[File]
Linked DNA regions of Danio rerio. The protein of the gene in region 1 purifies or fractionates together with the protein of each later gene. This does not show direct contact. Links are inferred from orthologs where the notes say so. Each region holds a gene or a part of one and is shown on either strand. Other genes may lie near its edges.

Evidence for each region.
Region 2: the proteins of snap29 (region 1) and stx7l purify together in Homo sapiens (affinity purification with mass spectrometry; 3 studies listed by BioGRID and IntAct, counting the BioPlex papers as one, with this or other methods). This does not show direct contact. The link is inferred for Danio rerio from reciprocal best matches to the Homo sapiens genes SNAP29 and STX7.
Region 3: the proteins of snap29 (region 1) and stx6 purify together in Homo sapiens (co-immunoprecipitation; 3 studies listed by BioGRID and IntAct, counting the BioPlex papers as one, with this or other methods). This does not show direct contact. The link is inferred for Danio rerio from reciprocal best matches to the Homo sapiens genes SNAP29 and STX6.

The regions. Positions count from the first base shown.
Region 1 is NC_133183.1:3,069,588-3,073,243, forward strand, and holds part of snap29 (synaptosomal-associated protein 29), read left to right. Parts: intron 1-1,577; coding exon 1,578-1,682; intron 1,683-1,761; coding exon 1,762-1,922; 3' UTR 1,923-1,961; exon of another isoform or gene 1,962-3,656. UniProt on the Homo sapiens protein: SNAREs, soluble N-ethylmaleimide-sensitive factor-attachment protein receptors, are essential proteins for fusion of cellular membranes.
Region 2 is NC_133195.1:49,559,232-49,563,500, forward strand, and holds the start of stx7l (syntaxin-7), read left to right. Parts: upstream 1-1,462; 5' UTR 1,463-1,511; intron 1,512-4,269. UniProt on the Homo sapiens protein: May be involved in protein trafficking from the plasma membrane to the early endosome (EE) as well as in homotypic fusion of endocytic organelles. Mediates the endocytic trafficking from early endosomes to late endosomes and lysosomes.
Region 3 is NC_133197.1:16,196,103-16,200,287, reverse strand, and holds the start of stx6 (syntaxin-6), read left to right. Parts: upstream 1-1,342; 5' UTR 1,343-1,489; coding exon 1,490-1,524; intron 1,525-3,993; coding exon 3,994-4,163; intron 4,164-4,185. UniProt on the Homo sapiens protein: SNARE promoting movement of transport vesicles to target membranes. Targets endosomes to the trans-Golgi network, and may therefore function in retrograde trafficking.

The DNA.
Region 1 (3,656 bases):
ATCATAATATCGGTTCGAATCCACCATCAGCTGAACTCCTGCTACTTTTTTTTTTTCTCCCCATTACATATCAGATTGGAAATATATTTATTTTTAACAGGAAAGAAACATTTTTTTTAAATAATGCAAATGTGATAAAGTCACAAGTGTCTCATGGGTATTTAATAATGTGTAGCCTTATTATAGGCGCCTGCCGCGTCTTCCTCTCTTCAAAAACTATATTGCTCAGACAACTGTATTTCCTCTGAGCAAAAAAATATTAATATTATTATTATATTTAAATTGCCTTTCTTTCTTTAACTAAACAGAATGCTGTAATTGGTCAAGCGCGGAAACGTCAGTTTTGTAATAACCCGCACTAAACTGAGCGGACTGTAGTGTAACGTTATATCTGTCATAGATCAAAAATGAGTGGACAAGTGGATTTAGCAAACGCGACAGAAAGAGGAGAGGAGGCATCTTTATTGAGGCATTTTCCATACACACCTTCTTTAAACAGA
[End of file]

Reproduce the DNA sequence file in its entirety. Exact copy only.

Linked DNA regions of Danio rerio. The protein of the gene in region 1 purifies or fractionates together with the protein of each later gene. This does not show direct contact. Links are inferred from orthologs where the notes say so. Each region holds a gene or a part of one and is shown on either strand. Other genes may lie near its edges.

Evidence for each region.
Region 2: the proteins of snap29 (region 1) and stx7l purify together in Homo sapiens (affinity purification with mass spectrometry; 3 studies listed by BioGRID and IntAct, counting the BioPlex papers as one, with this or other methods). This does not show direct contact. The link is inferred for Danio rerio from reciprocal best matches to the Homo sapiens genes SNAP29 and STX7.
Region 3: the proteins of snap29 (region 1) and stx6 purify together in Homo sapiens (co-immunoprecipitation; 3 studies listed by BioGRID and IntAct, counting the BioPlex papers as one, with this or other methods). This does not show direct contact. The link is inferred for Danio rerio from reciprocal best matches to the Homo sapiens genes SNAP29 and STX6.

The regions. Positions count from the first base shown.
Region 1 is NC_133183.1:3,069,588-3,073,243, forward strand, and holds part of snap29 (synaptosomal-associated protein 29), read left to right. Parts: intron 1-1,577; coding exon 1,578-1,682; intron 1,683-1,761; coding exon 1,762-1,922; 3' UTR 1,923-1,961; exon of another isoform or gene 1,962-3,656. UniProt on the Homo sapiens protein: SNAREs, soluble N-ethylmaleimide-sensitive factor-attachment protein receptors, are essential proteins for fusion of cellular membranes.
Region 2 is NC_133195.1:49,559,232-49,563,500, forward strand, and holds the start of stx7l (syntaxin-7), read left to right. Parts: upstream 1-1,462; 5' UTR 1,463-1,511; intron 1,512-4,269. UniProt on the Homo sapiens protein: May be involved in protein trafficking from the plasma membrane to the early endosome (EE) as well as in homotypic fusion of endocytic organelles. Mediates the endocytic trafficking from early endosomes to late endosomes and lysosomes.
Region 3 is NC_133197.1:16,196,103-16,200,287, reverse strand, and holds the start of stx6 (syntaxin-6), read left to right. Parts: upstream 1-1,342; 5' UTR 1,343-1,489; coding exon 1,490-1,524; intron 1,525-3,993; coding exon 3,994-4,163; intron 4,164-4,185. UniProt on the Homo sapiens protein: SNARE promoting movement of transport vesicles to target membranes. Targets endosomes to the trans-Golgi network, and may therefore function in retrograde trafficking.

The DNA.
Region 1 (3,656 bases):
ATCATAATATCGGTTCGAATCCACCATCAGCTGAACTCCTGCTACTTTTTTTTTTTCTCCCCATTACATATCAGATTGGAAATATATTTATTTTTAACAGGAAAGAAACATTTTTTTTAAATAATGCAAATGTGATAAAGTCACAAGTGTCTCATGGGTATTTAATAATGTGTAGCCTTATTATAGGCGCCTGCCGCGTCTTCCTCTCTTCAAAAACTATATTGCTCAGACAACTGTATTTCCTCTGAGCAAAAAAATATTAATATTATTATTATATTTAAATTGCCTTTCTTTCTTTAACTAAACAGAATGCTGTAATTGGTCAAGCGCGGAAACGTCAGTTTTGTAATAACCCGCACTAAACTGAGCGGACTGTAGTGTAACGTTATATCTGTCATAGATCAAAAATGAGTGGACAAGTGGATTTAGCAAACGCGACAGAAAGAGGAGAGGAGGCATCTTTATTGAGGCATTTTCCATACACACCTTCTTTAAACAGA